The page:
Factors influencing the effectiveness of nature-based interventions (NBIs) aimed at improving mental health and wellbeing: Protocol of an umbrella review.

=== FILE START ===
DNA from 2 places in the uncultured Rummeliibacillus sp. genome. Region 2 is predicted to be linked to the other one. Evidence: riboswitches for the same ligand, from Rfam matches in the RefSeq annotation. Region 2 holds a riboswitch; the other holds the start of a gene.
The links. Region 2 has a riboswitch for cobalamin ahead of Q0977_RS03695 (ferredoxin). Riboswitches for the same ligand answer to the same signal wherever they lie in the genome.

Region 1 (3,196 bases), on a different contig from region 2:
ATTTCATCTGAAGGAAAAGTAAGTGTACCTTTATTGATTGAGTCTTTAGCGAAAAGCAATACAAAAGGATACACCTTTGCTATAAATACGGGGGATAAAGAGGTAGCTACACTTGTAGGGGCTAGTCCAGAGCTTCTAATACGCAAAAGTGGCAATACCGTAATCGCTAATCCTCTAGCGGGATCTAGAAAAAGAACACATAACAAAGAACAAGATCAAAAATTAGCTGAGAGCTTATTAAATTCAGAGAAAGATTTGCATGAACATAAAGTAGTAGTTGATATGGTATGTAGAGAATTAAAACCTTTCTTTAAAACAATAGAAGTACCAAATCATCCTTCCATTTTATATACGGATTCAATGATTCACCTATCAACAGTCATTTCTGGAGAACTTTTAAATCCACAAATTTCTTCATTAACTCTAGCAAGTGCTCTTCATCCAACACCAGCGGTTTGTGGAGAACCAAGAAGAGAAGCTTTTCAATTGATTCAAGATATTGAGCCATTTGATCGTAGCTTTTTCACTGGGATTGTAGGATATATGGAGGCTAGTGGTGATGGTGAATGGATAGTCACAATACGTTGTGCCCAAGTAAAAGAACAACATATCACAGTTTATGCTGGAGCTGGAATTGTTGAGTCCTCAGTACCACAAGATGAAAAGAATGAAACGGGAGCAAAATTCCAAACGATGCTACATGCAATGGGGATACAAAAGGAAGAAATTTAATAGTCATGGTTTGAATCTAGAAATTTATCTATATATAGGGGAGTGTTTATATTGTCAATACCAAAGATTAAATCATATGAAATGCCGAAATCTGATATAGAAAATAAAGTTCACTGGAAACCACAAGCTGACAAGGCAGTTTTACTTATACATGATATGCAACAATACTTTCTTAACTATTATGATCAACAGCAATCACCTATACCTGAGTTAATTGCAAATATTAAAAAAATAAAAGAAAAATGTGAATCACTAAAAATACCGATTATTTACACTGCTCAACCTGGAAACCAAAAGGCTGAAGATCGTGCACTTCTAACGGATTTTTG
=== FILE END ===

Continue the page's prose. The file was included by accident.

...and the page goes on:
Several systematic reviews support the use of nature-based interventions (NBIs) as a mechanism of enhancing mental health and wellbeing. However, the available evidence for the effectiveness of these interventions is fragmentary and mixed. The heterogeneity of existing evidence and significant fragmentation of knowledge within the field make it difficult to draw firm conclusions regarding the effectiveness of NBIs. This mixed method umbrella review aims to synthesise evidence on the effectiveness of nature-based interventions through a summative review of existing published systematic reviews and meta-analyses. A systematic search in PsycINFO, PubMed, Greenfile, Web of Science, Embase, Scopus, Academic Search Complete (EBSCO), Environment Complete (EBSCO), Cochrane Library, CINAHL, Health Policy Reference Centre and Google Scholar will be performed from inception to present. The search strategy will aim to find published systematic reviews of nature-based interventions (NBIs) where improving health and wellbeing is an explicit goal. This is a mixed method review, and systematic reviews with both quantitative and qualitative data synthesis will be considered. Two authors will independently perform the literature search, record screening, data extraction, and quality assessment of each included systematic review and meta-analysis. The individual qualitative and quantitative syntheses will be conducted in parallel and combined in an overarching narrative synthesis. The quantitative evidence will be used to assess the strength and direction of the effect of nature-based interventions on mental health and wellbeing outcomes. Evidence drawn from qualitative studies will be analysed and synthesised to understand the various pathways to engagement, involvement process and experiential factors that may mediate experiences. The risk of bias of the systematic reviews will be assessed using a 16-item Assessment of Multiple Systematic Reviews 2 (AMSTAR2) checklist. Trail registration: This review is registered on PROSPERO (CRD42022329179).更多